Does everyone need a pro camera? definitely not. Are the upgrades worth it to everyone? of course not, but the fact is pro cameras do have advantages over consumer cameras.
     
  10. Don Simon

    Don Simon TPF Noob!

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    Yes like everyone else I'm going to have to disagree with that. I would say that not all professionals need the features of a 'pro' camera. But some do. For example a studio photographer might not need those extra features, but a sports photographer or photojournalist probably needs faster fps and the ability to shoot long bursts. (I was referring to faster FPS, not faster shutter release). Similarly they will want a camera that they don't have to constantly think about protecting and will easily withstand a few knocks... as for weather sealing, yes many pros need it and frankly I'm no pro but I would like some water-proofing too when I spend several hundred, never mind thousand on a camera. And how many consumer cameras these days have PC sync sockets? The pro ones do.

    It's good that you're happy with your A100. But consider the fact that Sony are now working on a mid-level and a pro-level dSLR to complement the A100. That's not just a marketing thing; if they want to attract certain types of professionals and advanced amateurs then they need to offer a certain type of camera. Going back to the film cameras, I like my Dynax 5, mainly because it's light and small and I can carry it around without knowing it's there. But I prefer to use the 7, partly because it's not as light or small and therefore offers better balance with heavier lenses and/or flash attached. In addition to which it offers a PC socket, mirror lock-up, faster top shutter speed, faster FPS, more metering options... plus many many dedicated buttons and dials most of which can be customised. This allows me to customise the camera to suit the way I work rather than have it tell me how to work. Now if I was off to the jungle even all this would not be enough; I'd upgrade to the Dynax 9 for weather proofing and a camera body that can safely be dropped and bounced around. In other words different people want different cameras for different purposes... and for some professionals, buying a 'professional' camera is not only a good idea but essential.
     
  11. fmw

    fmw No longer a newbie, moving up!

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    I've worn out a few cameras in my day. The reason most pros buy expensive cameras is not that they are rich. It is not that they need special features. It is that they need reliability and durability. When you are on location and ready to shoot, your equipment had better work. Often, there is no second chance. Usually, there are no acceptable excuses.

    I remember an automotive ad shoot I did once at Death Valley National Park. The manufacturer flew me and my equipment as well as an art director to the desert for the shoot. They brought a vehicle up to the park from Las Vegas and hired a couple of models for the day. Everybody had to wait until the light was right. Then we had to scramble to get the shots done before dusk. Imagine If I had had a malfunction. Shrugging my shoulders to the ad director wouldn't have accomplished anything. I was using my Mamiya RZ 67 system and I had two bodies, spare batteries, spare lenses, a second 645 system for the camera equipment. When it has to work, it simply has to work. No excuses.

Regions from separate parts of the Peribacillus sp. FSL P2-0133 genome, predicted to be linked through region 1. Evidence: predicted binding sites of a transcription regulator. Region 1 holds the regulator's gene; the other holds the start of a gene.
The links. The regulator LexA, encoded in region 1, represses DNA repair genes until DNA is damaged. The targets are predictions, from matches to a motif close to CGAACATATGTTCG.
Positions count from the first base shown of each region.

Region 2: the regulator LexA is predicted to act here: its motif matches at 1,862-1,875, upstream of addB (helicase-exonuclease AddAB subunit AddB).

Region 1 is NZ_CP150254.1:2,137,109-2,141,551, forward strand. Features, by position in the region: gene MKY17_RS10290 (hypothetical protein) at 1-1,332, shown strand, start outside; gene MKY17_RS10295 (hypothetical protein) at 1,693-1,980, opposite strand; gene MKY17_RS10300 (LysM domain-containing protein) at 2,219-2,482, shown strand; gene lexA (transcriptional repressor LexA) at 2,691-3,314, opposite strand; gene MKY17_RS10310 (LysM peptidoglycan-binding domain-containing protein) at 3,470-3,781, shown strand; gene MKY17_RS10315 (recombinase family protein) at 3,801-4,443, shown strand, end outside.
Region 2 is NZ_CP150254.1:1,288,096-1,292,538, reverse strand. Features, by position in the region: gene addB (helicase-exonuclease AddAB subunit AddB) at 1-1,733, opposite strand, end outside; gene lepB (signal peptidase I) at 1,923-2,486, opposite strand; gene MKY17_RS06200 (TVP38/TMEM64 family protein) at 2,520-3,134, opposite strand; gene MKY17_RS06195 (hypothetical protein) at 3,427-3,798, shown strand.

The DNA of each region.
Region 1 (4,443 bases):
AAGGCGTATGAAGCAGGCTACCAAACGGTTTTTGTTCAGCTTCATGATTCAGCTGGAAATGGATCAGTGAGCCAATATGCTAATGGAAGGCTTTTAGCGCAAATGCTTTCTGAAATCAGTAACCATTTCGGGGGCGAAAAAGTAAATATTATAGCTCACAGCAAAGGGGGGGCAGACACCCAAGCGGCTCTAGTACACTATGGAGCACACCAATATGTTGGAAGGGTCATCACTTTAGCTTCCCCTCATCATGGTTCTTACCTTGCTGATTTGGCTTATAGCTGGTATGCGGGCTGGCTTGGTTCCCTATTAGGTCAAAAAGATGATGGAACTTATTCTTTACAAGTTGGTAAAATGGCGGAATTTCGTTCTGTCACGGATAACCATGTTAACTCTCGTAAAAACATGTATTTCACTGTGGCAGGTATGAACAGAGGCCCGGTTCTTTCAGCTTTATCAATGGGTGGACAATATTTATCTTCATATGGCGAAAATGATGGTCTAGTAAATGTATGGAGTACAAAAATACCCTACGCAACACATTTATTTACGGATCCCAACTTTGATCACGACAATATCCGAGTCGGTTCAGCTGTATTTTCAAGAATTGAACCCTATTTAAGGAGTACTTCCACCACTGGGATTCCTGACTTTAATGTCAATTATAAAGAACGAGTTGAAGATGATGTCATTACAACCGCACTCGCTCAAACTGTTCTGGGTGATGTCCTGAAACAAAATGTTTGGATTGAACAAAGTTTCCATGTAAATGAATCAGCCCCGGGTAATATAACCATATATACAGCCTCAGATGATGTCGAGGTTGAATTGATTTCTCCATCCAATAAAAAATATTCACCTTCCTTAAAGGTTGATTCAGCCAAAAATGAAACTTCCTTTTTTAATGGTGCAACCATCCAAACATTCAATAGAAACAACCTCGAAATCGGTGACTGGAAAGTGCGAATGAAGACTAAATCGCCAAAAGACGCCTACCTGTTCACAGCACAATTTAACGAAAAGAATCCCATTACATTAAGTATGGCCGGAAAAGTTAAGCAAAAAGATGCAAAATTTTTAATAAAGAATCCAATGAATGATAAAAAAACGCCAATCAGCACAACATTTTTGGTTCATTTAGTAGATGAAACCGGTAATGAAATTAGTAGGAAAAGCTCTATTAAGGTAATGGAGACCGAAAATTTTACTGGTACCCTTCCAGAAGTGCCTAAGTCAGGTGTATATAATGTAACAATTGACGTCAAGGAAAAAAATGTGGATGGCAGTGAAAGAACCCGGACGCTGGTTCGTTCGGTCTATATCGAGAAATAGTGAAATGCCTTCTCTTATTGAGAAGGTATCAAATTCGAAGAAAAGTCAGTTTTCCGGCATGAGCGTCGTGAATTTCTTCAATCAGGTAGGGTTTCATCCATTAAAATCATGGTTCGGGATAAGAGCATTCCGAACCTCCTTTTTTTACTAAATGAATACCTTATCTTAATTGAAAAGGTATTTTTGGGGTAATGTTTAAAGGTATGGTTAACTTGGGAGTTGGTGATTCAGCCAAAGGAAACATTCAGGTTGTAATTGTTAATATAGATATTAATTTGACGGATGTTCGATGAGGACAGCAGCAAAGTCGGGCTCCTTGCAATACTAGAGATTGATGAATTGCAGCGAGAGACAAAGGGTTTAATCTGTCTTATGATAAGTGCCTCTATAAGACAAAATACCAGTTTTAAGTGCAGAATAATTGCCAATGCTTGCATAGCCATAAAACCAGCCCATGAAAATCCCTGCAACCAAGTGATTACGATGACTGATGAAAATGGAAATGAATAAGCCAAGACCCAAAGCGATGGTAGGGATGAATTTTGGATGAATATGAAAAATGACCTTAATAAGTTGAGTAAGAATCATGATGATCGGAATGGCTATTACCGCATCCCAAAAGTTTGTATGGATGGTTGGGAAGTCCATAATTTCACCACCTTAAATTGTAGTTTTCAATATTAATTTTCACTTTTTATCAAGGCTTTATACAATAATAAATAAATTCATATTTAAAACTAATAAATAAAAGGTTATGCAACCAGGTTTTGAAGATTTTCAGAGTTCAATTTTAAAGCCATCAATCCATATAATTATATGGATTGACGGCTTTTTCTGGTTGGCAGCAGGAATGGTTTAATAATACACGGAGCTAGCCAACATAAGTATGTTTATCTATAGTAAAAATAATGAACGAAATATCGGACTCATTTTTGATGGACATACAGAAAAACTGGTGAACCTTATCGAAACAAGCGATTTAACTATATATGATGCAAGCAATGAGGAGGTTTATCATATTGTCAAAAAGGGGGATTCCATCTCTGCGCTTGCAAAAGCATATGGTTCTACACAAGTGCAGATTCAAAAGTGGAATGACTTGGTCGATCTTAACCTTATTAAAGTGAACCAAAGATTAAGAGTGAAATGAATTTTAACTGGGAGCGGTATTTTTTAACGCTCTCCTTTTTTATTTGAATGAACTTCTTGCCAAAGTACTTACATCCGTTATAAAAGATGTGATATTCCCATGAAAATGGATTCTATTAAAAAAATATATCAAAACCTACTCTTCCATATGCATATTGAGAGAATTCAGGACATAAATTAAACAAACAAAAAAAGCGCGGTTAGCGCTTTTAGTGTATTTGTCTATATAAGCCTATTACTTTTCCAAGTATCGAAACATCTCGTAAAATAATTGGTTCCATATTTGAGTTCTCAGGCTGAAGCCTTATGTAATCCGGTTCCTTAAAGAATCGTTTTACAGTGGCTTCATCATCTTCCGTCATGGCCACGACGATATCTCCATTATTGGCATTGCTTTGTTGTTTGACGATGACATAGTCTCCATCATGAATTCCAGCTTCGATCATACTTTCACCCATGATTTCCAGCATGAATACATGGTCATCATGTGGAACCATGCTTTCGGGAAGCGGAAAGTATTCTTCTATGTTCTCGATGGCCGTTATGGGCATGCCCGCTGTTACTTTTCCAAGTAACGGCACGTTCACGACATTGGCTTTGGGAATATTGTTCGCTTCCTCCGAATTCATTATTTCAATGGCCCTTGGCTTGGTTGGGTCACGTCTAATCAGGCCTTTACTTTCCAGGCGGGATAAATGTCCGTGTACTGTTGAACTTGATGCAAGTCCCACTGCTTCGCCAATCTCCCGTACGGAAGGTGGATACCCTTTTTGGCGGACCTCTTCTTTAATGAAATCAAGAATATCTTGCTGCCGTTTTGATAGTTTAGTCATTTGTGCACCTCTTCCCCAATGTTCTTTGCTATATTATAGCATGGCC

I remember when I used to shoot horse shows many, many years ago. I was normally in the middle of the arena and it was a very dusty environment. I used Nikon F2's in those days. Nothing stopped them. At the end of the day, I would open up the cameras and blow out the dirt and dust. You wouldn't believe how dirty they would get. Every time I changed film I worried that the camera would jam. A delicate camera wouldn't have gotten through it. The F2's just chugged along happily.

    A pro will put more wear and tear on a camera in a few months than most amateurs will in a lifetime. The better the camera stands up to wear and tear the cheaper it is in the long run and the more reliable it is, the fewer lost accounts. The D2X is simply more rugged and reliable than a Sony A100. It's that simple.
     
  12. Funky

    Funky TPF Noob!

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    i guess some good points were made, but none to make me want to go out and buy a pro series camera, im not backing the a100 100% but to be honest, for studio work its fine. when i get into more demanding work later this year maybe its best if i go invest in something a little more sturdy, because it is a fact the a100 is plastic and metal. but is it really better having something thats heavier? i mean honestly? i know its blance and everything but lugging something around that has a good 4 pounds on it is kinda crazy.

    i do have another question. ive always been a minolta man myself but the selection of lenses is fairly crap. i guess its cheap because everything i buy is minolta autofocus but is it worth changing systems when i go on my expidition? i know im going to need something slightly...or alot more durable but what? is it time to change systems? what camrea should i go for?